One of the jump cars overcooked the stunt in a big way, landing on its nose before going end over end. The second landed on all four, and while it was still technically drivable afterwards, the car was significantly bent. Despite what Hollywood tells us, jumping a car just once generally wrecks them! It’s that second jump car that ties in with the one you’re looking at here.
This 1972 Ford Escort Mk1 is powered by the heart of that second jump car. In fact, the 2.0 Vauxhall XE engine still has ‘Jump Car’ written on the cam cover in permanent marker. It comes with rafts of paperwork to support the engine’s origins, and as you can see from the image below of the remains of the stunt car, the engine matches up, red cam pulleys and all.
After filming, the wrecked cars were returned back to the UK where many were set to be destroyed. Some were simply too damaged to be fixed, others were just awful. Remember, cinema is about looking good. As such, many of the cars were in fact rusty, patchwork ‘bitsa’ cars that had no place on the road. Think of them as tools for a job, not cars. The jump car, however, had potential. The damage, while significant, wasn’t enough to force time on the car. As such, a private collector bought it and set about rebuilding it. And it was, as you’d expect, a significant rebuild.
No expense was spared in the build, with the shell alone coming in at around £55k. The movie car had been heavily damaged, and several sections had been cut away. As such, the battered Escort was sent to RO Performance and Restoration in Greater Manchester.
Here, Robert and his team stripped the car down to a bare shell before sending it off to be acid dipped. This took the car back down to bare metal, and as such, the guys could see what needed replacing. And despite its flight and heavy landing, it wasn’t in too bad shape. However, to get it perfect, a lot needed to be done.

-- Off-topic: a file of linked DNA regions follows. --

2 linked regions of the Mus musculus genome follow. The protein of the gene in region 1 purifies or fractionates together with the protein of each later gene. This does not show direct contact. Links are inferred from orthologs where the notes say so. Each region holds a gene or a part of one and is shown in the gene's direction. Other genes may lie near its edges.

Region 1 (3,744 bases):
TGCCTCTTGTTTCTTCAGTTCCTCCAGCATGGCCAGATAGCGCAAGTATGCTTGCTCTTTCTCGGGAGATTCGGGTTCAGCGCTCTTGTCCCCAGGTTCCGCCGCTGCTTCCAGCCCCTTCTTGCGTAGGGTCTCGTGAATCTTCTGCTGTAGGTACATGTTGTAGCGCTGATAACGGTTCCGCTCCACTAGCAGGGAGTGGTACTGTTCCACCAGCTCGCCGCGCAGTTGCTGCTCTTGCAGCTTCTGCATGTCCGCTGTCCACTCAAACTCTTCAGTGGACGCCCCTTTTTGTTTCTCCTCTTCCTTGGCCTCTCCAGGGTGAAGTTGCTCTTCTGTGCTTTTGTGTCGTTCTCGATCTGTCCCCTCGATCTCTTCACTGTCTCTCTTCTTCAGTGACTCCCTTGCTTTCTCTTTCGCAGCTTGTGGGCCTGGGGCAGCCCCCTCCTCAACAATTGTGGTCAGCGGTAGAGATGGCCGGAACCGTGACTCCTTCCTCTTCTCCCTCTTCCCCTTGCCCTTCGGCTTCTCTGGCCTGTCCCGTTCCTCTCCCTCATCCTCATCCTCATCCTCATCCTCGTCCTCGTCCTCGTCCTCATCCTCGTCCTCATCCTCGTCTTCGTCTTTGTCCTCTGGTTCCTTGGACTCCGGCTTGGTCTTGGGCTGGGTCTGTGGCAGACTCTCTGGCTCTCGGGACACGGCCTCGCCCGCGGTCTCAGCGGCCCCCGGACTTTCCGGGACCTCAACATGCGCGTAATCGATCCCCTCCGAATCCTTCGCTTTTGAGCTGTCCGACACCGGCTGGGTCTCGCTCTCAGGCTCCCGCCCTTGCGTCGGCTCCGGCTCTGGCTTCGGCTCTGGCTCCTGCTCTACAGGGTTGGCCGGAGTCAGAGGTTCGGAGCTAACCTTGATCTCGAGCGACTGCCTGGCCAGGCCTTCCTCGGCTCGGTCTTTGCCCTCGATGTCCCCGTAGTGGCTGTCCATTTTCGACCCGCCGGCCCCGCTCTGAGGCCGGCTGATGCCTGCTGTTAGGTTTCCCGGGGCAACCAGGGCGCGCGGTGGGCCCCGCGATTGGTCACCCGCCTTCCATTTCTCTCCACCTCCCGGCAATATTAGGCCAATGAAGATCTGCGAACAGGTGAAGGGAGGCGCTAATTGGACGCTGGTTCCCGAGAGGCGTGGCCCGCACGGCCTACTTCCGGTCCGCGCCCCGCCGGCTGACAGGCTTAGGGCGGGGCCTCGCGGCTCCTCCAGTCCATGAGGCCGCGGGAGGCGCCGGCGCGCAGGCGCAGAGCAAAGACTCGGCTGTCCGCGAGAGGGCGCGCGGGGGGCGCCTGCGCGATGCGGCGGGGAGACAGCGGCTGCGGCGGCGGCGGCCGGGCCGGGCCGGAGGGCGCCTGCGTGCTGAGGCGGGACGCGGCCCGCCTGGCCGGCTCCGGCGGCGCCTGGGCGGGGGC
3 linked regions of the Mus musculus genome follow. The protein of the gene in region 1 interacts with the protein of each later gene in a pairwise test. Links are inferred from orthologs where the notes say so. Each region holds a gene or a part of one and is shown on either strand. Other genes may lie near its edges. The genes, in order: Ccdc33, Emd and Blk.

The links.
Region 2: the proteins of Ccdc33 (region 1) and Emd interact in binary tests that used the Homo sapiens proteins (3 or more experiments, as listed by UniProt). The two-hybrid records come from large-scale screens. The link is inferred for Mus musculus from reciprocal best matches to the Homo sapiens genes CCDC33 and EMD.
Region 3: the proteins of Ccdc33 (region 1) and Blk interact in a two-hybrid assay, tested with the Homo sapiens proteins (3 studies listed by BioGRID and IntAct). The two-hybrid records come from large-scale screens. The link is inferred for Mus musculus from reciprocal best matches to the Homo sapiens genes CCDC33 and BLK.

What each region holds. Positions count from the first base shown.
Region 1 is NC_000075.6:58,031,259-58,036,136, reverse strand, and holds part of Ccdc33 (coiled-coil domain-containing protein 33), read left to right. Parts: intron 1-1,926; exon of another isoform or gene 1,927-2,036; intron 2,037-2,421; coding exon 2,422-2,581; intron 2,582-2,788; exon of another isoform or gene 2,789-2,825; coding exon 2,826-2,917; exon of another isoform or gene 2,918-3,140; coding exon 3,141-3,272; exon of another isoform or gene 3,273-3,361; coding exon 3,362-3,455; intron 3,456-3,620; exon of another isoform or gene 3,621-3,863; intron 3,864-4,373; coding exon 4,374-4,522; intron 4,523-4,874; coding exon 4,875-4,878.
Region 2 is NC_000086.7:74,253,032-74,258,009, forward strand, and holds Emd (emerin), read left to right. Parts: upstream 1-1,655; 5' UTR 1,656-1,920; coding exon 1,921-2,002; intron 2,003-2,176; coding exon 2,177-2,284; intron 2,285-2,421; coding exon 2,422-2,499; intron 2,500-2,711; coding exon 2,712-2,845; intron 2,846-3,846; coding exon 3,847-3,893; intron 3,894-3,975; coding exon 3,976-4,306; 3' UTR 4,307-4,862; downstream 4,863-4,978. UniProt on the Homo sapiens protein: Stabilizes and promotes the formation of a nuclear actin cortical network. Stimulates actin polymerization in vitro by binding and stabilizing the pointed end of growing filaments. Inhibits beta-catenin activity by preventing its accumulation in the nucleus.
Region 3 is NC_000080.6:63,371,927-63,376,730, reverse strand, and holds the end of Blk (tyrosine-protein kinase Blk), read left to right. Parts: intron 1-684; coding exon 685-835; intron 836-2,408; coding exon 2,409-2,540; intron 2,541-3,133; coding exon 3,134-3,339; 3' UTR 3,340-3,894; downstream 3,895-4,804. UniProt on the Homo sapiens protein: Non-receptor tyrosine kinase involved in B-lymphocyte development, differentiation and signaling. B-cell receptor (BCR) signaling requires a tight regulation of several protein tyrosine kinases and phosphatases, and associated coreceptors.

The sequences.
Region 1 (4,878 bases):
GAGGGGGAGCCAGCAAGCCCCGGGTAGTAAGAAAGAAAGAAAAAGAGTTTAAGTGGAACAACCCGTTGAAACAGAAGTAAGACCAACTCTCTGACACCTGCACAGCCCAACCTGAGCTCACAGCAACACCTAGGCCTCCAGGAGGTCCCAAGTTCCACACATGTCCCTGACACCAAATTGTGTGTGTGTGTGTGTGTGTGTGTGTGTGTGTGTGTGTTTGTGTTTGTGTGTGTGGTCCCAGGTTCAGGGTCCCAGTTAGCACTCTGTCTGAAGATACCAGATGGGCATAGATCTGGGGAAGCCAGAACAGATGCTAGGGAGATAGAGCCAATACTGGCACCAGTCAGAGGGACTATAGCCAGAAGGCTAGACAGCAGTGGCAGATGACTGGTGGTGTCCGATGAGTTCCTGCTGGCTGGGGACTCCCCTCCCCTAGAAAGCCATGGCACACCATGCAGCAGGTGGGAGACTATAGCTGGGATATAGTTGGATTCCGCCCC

The floors, front end, sills, chassis legs, inner and outer wings and some other small bits had to be replaced. In fact, the roof, rear quarters and dash were the only panels that didn’t need replacing! Hundreds of hours were put into the shell, including upgrades over the original ‘movie specification’. For example, Robert and the team fully six-linked the rear of the Escort.
The car was painted Volkswagen Jazz Blue (yes, that’s what they used in the movie) and built back up. It is now both better than when it was new, and far better than it was in the movie.
The running gear is all present, as per the jump car. That means a 2.0 Vauxhall XE, rally cams, Weber carbs, SBD Motorsport management (though Robert only found this out after considerable research, plus the ECU then needed re-configuring to work right) and loom and a Quaife four-speed ‘box paired with a 3J Driveline limited-slip differential sitting in a custom-built Atlas axle built by Evans and Sons. There is GAZ suspension all round, Wilwood brakes have been fitted up front with Cosworth brakes out back, there is a new six-point roll cage, Sparco R100 bucket seats, Compbrake pedal box, Racetech dash and clocks, harnesses and lots, lots more. It’s not a pretty movie car. It’s a serious bit of kit. Check out the advert for the full specification.
Yes, one might argue that the body is somewhat different, having been largely replaced, but honestly, find us a competition Mk1 Escort that’s still all original. It’s par for the course with these cars. The crucial thing is that engine, the heart of the car. Hollywood might want you to believe it was a Cosworth BDA that sent the Escort skywards, but it wasn’t. It was this unassuming Vauxhall unit. And if you buy this car, you’ll be able to watch that scene knowing that the engine flying through the air is the very same one sat in your garage. And that’s pretty cool if you ask us!